Ten years after the Iraq invasion, reporter Scott Peterson recalls the day a suicide attack threw him out of bed in a formerly quiet Baghdad neighborhood – and blew a hole in any sense that the war was keeping its distance.
Scott Peterson/The Christian Science Monitor/Getty Images/File
In the prosperous Karada neighborhood, just across the Tigris River from the heavily fortified Green Zone, we Western journalists, along with everyone else, often heard the echo of car bombs; of rockets landing nearby; the rattle of US helicopters on lethal missions passing low overhead. Kidnapping was a growing danger but still a manageable one. Though Iraq had grown more violent each month since the March 2003 US invasion, it was still relatively safe.
At least, it felt that way until one Friday dawn in November 2005, when a double suicide truck bomb tore away any sense that the war was an abstraction afflicting everyone but us.
The blasts threw me out of bed, smashed windows, and tore the doors off their hinges, filling the Monitor bureau with thick dust and building grit – even though our office was tucked in the small Musafir Hotel, shielded from the worst of the blasts by the looming edifice of the Hamra, the main target.
But as I grabbed my cameras and raced for the street, it was immediately clear that the foreigners in the Hamra, the main target, were not the principal victims. It was Iraqi homes and apartments in the neighborhood that suffered the most damage, with houses flattened and lives cut short. Iraqis were pulling dead and wounded from the rubble; cars burned and broken water pipes gushed.
A small girl holding a tiny suitcase screamed in horror, held aloft in the arms of a rescue worker as shouting men loaded victims on stretchers. A bloodied woman in a wheelchair was helped through the debris by two young men.
Tears. Agony. And the uncertainty, loss, and fear that has defined much of the last decade for so many Iraqis. This war has had an incalculable human cost and has scarred every single Iraqi.
At almost any point along the Iraq war timeline, until US troops withdrew completely in December 2011, events brought shock and awe to Iraqis, as their social fabric unraveled more and more.
Torture at Abu Ghraib. The siege of Fallujah. Kidnappings and beheadings. Endless car bombs and suicide attacks. The kidnapping for 83 days of the Monitor's Jill Carroll in 2006. Several local Iraqi Monitor staff or their relatives murdered. Ethnic cleansing in Baghdad that at its peak left 3,000 dead each month – the tortured bodies of many victims dumped on the streets every morning. US killings of civilians at Haditha in Anbar Province. Rape and deaths in Mahmoudiya just south of Baghdad. Morgues overrun by casualties.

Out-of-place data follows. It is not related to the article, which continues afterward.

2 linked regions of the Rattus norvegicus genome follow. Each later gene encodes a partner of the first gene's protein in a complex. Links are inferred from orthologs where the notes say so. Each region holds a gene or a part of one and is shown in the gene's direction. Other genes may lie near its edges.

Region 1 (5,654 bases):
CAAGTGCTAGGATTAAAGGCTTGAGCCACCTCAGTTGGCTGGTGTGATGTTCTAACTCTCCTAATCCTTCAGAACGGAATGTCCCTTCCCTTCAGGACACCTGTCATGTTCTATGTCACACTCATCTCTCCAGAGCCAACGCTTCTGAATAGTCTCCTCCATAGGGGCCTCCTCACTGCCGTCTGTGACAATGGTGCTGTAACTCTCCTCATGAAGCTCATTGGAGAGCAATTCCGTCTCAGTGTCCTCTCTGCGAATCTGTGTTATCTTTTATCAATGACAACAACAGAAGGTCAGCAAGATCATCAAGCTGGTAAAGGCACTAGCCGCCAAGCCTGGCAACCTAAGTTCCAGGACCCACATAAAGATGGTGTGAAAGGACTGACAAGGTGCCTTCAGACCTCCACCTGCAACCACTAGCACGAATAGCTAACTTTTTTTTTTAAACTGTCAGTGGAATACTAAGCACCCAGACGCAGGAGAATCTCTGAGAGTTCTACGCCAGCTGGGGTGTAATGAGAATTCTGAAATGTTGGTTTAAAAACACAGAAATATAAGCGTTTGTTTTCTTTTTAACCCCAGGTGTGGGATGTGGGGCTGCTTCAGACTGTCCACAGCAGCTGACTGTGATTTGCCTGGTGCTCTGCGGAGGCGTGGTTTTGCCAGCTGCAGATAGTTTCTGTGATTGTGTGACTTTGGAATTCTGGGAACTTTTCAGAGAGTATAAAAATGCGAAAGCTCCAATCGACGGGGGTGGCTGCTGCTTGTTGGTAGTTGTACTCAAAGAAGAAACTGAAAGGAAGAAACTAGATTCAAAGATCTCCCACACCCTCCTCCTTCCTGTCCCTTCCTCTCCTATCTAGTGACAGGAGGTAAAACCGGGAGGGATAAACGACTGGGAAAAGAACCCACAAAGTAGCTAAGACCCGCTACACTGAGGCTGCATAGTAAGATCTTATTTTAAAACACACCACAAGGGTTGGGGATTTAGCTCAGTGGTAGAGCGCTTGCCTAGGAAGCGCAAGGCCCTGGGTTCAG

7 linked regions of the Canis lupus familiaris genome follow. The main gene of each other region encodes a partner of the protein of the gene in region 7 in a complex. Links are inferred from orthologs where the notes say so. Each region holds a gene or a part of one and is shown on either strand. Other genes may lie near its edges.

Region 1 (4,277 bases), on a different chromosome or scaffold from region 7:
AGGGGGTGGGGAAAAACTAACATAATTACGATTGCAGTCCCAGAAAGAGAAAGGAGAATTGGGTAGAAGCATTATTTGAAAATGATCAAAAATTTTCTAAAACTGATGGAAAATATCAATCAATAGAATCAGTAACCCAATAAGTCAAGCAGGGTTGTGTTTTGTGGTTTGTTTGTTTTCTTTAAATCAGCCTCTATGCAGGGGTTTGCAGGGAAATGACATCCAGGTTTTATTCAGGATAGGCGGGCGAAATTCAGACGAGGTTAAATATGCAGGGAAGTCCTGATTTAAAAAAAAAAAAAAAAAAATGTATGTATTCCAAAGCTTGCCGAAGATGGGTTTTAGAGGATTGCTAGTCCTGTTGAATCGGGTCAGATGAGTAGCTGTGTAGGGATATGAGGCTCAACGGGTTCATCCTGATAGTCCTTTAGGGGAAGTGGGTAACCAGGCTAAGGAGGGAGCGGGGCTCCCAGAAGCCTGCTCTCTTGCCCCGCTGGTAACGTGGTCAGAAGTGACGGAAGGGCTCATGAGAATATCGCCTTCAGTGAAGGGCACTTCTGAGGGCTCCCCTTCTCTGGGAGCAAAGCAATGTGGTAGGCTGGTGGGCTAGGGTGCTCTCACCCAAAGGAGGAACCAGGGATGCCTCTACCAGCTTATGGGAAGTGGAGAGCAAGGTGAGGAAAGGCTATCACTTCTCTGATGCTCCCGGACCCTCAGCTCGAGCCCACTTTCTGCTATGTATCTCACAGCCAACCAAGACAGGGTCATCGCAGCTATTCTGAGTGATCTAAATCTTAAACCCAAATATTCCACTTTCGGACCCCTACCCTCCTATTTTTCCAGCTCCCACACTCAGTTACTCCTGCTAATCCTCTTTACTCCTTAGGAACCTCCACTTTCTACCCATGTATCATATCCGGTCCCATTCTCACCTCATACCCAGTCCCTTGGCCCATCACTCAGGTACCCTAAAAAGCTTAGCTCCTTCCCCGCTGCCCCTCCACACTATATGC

Iraqis grew used to this, to the dark forces that seemed to be tearing their world asunder.
And there was resilience, too. I came to know the Methboub family, a widow and her eight children, and saw how they survived amid the violence, falling in and out of love, and coping with it all through well-honed black humor.
Every Iraqi – and indeed every journalist who covered the war – can describe the moment the conflict blasted its way into his or her life. With just under 4,500 American soldiers killed, nearly $1 trillion spent on the Iraq adventure, and credible estimates of Iraqi deaths well into the hundreds of thousands, the occupation, insurgency, and sectarian war was never far away.
For those of us near the Hamra cocoon, one of those moments came that morning in late 2005. The security video showed how easily any sense of invulnerability felt by Iraqis and journalists alike had been wiped away.
It showed a young Iraqi man – son of the Hamra front-desk manager, Salaam – walking home from work at the hotel sweet shop, crossing a security gate at the exact moment that the first truck detonated.
The second truck approached, but in its bid to get through the gap opened up by the first blast it got stuck in the crater and detonated prematurely – saving the hotel from complete destruction, but leveling all the less-robust Iraqi houses in the area.
Years later, after rebuilding – and surviving another bombing in January 2010 – some of the Iraqis in our neighborhood blamed insurgents for the carnage. But many more blamed US forces for not protecting them, as well as Iraqi politicians, whose bickering has created corruption and gridlock.
You hear much the same today, absent the complaints about US troops. Iraq continues to count the trauma of the war years. Sectarian violence remains high.
The foreigners – the reporters, the soldiers – are all but gone.